Sipho Mazibuko and his daughter Nonhlanhla
IN an emotionally charged response, a devastated 33-year-old woman shocked a court when she allegedly cast doubt on whether her 62-year-old father who had asked for consent to evict her from his house for being disrespectful was her biological father.
Nonhlanhla Mazibuko pulled the shocker at the Bulawayo Civil Court where her father Sipho Mazibuko was seeking a protection order against her claiming she was disrespecting him as her father.
He complained that his daughter who is also a single mother was “very” irresponsible and had on two separate occasions “manhandled” him adding that she was always creating a scene whenever they had an argument.
“I am a 62-year-old pensioner and residing with my eldest daughter Nonhlanhla aged 33 years. She is unemployed and largely depends on my pension proceeds. She is highly irresponsible in life and very insolent.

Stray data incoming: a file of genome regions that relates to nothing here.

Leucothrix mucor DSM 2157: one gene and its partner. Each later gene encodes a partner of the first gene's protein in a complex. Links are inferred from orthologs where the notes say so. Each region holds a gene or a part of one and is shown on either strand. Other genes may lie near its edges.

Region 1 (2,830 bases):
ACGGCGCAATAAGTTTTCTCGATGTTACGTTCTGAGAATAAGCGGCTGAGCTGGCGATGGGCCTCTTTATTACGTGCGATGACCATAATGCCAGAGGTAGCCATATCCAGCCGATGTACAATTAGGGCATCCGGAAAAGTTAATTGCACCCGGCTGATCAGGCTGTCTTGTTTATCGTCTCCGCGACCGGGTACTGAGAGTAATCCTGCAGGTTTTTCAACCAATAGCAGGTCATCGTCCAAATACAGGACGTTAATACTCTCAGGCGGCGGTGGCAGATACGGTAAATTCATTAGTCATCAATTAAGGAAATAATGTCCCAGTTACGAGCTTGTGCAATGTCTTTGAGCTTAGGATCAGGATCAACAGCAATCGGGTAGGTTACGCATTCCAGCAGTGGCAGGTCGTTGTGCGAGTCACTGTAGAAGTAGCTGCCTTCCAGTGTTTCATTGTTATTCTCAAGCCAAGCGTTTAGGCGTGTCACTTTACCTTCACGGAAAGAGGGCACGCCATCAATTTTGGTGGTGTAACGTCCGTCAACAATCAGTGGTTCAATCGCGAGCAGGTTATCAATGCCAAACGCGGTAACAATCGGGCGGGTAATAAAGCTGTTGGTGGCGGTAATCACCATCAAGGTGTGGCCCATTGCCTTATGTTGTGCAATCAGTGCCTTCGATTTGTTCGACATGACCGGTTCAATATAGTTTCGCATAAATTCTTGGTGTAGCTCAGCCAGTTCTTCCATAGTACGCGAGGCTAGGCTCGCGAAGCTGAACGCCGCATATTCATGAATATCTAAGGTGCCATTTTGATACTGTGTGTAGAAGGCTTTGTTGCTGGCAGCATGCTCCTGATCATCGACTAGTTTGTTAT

“She does not respect me as her father and benefactor and this is demonstrated by her impudent verbal exchanges with me. She has even dared to manhandle me on two occasions, which actions nearly triggered violent reaction from me.
“It is my honest submission that our father-daughter relationship has irretrievably broken down as all mediation efforts to mend it have yielded negative outcomes. I therefore request that she leaves my house with immediate effect and seek her own lodgings,” charged Sipho from Magwegwe West.
He further said after being granted the eviction order his daughter should never set foot at his house or talk to him again.
Instead of apologising, Nonhlanhla, who has an 11-year-old child hit out at her father much to the shock of the court.
“We have differences and I do not think he is my real father with the way he challenges or treats me. I am willing to move out,” a seemingly unrepentant Nonhlanhla said.
By her consent the presiding magistrate Rachael Mukanga who presided over the matter on Friday ordered Nonhlanhla to move out of the house before Wednesday (7 August).
The magistrate said a police officer had to effect the court order.